15th February 2022

Can you really challenge a Will?

We tend to think of a will as definitive – a declaration that gives the full and final word on what will happen to an estate after a family member dies.

That’s the case most of the time – but, as a recent high-profile case shows, wills can be contentious, cause deep divisions in families and are open to challenge.

The case focuses on the estimated £100m estate of a businessman who made his money in the commercial van hire and sale business and also had a significant property portfolio.

A will drafted in 2012 saw him leave the majority of his fortune, including his Rolls Royce Phantom, to be split between his son, daughter and other family members.

This was the scenario most happy families might expect – a legacy more or less equally shared between those closest to the deceased. But in this case, a later development led to a bitter legal battle that has torn the family apart.

The bombshell came when, two days after her father’s funeral, the daughter presented the family with a new will leaving most of the estate to her, cutting her brother out almost entirely.

This week, after three years of feuding and a three-week trial in the High Court, a judge ruled that the daughter, who he described as “very materialistic” had probably engineered the 2014 version of her father’s will. She had, in the judge’s words, ‘pulled the wool over his eyes’.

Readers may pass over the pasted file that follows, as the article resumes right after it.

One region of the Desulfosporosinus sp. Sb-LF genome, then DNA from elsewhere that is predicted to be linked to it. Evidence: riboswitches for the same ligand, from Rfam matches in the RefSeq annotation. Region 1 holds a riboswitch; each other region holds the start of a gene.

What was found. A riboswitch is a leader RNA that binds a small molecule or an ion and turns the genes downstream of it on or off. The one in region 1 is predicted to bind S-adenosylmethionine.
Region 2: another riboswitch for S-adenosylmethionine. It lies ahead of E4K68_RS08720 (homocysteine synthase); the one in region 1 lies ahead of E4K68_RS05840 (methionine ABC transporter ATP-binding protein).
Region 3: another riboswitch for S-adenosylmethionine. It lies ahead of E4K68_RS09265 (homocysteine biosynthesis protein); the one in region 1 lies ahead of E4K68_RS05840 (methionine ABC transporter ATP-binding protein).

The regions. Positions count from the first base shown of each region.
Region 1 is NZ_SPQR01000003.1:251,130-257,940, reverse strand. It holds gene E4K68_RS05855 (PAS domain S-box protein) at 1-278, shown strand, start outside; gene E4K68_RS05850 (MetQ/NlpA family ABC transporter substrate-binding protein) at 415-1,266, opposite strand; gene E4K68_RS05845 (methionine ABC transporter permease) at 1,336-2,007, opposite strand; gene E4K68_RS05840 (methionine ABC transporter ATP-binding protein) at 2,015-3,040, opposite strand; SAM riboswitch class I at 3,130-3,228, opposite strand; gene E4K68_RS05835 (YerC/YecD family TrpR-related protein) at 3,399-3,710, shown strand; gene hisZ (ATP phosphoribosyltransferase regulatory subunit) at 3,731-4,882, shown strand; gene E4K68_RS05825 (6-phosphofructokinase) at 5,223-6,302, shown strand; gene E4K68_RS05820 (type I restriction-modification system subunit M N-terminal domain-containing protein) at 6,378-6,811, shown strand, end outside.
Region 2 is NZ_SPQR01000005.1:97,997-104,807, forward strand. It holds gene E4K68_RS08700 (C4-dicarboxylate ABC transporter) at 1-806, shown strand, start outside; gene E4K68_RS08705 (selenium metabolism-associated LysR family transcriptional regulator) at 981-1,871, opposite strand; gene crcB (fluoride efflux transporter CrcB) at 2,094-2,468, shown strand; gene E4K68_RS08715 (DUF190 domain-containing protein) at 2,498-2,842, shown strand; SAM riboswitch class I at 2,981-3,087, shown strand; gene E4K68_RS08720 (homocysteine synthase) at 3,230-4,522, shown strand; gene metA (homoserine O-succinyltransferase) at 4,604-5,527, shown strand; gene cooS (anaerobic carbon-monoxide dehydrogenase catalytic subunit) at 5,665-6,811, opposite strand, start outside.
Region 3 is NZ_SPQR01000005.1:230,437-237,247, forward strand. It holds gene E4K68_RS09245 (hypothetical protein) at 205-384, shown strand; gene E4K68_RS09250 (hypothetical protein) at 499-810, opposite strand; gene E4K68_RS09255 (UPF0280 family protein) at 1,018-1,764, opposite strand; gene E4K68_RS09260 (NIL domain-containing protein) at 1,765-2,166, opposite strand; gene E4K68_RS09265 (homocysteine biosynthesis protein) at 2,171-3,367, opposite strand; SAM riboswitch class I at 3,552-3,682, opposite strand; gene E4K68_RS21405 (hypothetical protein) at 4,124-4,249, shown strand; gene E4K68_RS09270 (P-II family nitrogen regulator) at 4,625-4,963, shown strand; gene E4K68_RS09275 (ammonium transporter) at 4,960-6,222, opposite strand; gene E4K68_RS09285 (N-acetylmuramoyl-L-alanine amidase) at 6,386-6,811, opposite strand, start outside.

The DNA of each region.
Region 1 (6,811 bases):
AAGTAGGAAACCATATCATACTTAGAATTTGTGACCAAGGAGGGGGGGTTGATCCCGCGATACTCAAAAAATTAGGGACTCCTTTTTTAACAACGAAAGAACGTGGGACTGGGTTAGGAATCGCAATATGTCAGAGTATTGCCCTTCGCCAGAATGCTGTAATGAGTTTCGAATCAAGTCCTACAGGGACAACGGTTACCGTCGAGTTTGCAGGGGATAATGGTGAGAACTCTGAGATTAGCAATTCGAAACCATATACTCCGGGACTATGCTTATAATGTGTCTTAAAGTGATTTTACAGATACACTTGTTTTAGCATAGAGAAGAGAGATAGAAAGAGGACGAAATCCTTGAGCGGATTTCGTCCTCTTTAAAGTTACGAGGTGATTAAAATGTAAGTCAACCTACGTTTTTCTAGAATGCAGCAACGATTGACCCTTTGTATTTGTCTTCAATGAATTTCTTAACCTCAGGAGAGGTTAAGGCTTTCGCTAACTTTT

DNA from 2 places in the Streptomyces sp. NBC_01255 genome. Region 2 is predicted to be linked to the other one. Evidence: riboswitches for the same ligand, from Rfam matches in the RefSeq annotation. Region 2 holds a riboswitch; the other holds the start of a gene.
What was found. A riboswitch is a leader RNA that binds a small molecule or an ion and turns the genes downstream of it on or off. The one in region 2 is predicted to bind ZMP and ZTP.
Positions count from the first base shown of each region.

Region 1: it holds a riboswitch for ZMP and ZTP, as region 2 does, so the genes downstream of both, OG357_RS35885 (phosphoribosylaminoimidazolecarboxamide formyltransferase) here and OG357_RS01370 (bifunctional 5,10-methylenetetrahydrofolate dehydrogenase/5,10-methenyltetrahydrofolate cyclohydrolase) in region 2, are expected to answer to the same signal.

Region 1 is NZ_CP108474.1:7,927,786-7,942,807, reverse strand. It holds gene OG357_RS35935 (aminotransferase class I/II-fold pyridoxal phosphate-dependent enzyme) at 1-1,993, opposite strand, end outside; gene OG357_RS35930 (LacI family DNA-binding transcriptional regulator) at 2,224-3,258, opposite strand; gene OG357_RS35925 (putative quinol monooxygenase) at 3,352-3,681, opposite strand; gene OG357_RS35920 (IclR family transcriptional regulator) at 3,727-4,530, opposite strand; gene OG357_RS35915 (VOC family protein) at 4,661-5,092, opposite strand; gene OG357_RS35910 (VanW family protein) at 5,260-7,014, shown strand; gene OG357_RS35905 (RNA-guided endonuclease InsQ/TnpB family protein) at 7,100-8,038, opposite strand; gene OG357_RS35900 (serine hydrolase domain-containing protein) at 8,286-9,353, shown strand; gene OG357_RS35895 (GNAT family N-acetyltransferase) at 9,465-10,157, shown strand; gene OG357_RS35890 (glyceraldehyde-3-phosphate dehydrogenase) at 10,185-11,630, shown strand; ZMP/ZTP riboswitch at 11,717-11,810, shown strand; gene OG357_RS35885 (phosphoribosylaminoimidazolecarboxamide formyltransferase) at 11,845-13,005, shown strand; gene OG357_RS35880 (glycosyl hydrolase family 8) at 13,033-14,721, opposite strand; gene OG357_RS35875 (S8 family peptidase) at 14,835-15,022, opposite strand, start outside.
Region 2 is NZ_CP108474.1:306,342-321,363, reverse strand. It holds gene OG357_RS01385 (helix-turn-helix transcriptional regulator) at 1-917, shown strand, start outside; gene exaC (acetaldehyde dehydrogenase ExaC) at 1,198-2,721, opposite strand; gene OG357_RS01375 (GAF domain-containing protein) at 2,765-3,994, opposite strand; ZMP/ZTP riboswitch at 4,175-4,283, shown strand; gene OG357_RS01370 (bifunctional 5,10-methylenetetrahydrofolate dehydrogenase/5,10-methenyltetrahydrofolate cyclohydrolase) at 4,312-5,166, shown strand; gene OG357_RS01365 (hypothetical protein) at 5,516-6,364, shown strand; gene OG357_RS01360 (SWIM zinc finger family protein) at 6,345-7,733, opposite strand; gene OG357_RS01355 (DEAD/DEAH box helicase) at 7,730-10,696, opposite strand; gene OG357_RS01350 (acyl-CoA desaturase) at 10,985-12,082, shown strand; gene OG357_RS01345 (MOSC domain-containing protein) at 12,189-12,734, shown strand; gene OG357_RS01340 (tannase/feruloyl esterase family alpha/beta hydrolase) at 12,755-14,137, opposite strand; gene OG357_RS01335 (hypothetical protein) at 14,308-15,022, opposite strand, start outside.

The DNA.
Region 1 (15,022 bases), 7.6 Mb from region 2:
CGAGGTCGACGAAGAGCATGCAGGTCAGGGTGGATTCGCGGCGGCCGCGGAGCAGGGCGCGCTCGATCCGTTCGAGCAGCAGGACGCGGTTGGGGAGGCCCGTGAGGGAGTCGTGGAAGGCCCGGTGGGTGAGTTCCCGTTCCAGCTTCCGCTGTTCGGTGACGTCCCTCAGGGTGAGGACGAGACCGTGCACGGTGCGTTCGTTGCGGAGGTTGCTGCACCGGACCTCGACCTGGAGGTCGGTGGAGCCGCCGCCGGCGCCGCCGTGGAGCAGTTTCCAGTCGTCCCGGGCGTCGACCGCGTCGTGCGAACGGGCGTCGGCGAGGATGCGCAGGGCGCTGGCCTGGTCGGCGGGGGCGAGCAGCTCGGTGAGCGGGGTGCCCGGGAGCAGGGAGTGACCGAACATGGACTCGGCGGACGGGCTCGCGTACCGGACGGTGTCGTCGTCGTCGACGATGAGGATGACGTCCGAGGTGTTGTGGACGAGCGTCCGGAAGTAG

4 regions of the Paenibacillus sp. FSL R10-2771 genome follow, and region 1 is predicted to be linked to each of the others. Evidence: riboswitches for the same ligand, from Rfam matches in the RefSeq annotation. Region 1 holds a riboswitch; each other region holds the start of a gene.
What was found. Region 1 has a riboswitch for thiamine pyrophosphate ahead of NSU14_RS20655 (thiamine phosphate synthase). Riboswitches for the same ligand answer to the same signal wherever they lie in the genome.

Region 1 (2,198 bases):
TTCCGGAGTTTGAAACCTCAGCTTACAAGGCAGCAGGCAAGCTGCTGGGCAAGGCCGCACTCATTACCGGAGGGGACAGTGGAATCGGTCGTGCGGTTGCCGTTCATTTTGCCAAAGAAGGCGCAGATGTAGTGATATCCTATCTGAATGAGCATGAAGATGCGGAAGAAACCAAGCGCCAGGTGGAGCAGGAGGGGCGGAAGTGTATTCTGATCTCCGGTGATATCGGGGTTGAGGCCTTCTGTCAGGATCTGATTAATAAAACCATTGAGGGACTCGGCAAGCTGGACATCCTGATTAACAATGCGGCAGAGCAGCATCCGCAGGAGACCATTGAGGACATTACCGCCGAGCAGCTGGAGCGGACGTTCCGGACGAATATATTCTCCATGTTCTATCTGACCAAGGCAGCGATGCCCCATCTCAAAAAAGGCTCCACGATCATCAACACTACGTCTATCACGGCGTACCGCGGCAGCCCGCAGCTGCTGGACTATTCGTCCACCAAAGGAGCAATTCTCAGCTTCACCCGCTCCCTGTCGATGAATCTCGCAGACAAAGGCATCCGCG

A crucial part of the case was that the deceased was known to have been illiterate. Despite his daughter’s claims that she read the contents aloud to him, the judge ruled that the 2012 document should stand, sharing the estate between the two warring siblings, a half-sister and other family members.

While this is an extreme and headline-grabbing example of contentious probate, it is more common than you may think that the contents or outcomes of a will are disputed between family members.

Common themes can be that one or more family members are dissatisfied with the way an estate has been administered, or a belief that the person making the will was manipulated in some way or did not have capacity at the time the will was made.

There may sometimes be a belief that Powers of Attorney, which give a family member or other person the authority to act on a person’s behalf in respect of their finances or their legal matters, have been abused.

Such cases can be stressful, emotionally difficult to deal with and take a long-lasting toll on family relationships. They require sensitive handling from specialists who understand the complexities involved and are able to steer a path through to an effective resolution.

Thrings lawyers are specialists in wills, inheritance and trust disputes – often referred to as contentious probate. Our lawyers are members of the Association of Contentious Trust and Probate Specialists (ACTAPS), and can draw extensive knowledge and experience to manage disputes effectively.

Find out more about our contentious probate expert, Emily Prout.